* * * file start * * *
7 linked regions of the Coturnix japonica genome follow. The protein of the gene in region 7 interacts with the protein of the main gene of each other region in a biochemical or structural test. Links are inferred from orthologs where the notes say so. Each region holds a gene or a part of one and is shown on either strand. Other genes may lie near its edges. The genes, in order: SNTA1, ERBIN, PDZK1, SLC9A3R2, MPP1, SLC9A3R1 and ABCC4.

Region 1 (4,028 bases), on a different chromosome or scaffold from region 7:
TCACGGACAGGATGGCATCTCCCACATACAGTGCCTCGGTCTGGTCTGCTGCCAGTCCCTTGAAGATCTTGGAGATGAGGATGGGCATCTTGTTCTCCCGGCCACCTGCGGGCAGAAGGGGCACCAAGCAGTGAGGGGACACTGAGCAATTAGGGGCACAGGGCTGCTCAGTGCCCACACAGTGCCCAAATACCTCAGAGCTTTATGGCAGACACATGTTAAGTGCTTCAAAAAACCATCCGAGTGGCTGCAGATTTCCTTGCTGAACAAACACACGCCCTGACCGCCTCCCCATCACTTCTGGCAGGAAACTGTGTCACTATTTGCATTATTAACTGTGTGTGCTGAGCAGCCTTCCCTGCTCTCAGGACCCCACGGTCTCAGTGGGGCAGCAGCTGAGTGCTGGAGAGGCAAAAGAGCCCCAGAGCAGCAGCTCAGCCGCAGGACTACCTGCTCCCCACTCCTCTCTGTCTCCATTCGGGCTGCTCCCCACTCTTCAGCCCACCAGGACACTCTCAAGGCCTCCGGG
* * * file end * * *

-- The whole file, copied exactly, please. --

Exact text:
7 linked regions of the Coturnix japonica genome follow. The protein of the gene in region 7 interacts with the protein of the main gene of each other region in a biochemical or structural test. Links are inferred from orthologs where the notes say so. Each region holds a gene or a part of one and is shown on either strand. Other genes may lie near its edges. The genes, in order: SNTA1, ERBIN, PDZK1, SLC9A3R2, MPP1, SLC9A3R1 and ABCC4.

Region 1 (4,028 bases), on a different chromosome or scaffold from region 7:
TCACGGACAGGATGGCATCTCCCACATACAGTGCCTCGGTCTGGTCTGCTGCCAGTCCCTTGAAGATCTTGGAGATGAGGATGGGCATCTTGTTCTCCCGGCCACCTGCGGGCAGAAGGGGCACCAAGCAGTGAGGGGACACTGAGCAATTAGGGGCACAGGGCTGCTCAGTGCCCACACAGTGCCCAAATACCTCAGAGCTTTATGGCAGACACATGTTAAGTGCTTCAAAAAACCATCCGAGTGGCTGCAGATTTCCTTGCTGAACAAACACACGCCCTGACCGCCTCCCCATCACTTCTGGCAGGAAACTGTGTCACTATTTGCATTATTAACTGTGTGTGCTGAGCAGCCTTCCCTGCTCTCAGGACCCCACGGTCTCAGTGGGGCAGCAGCTGAGTGCTGGAGAGGCAAAAGAGCCCCAGAGCAGCAGCTCAGCCGCAGGACTACCTGCTCCCCACTCCTCTCTGTCTCCATTCGGGCTGCTCCCCACTCTTCAGCCCACCAGGACACTCTCAAGGCCTCCGGG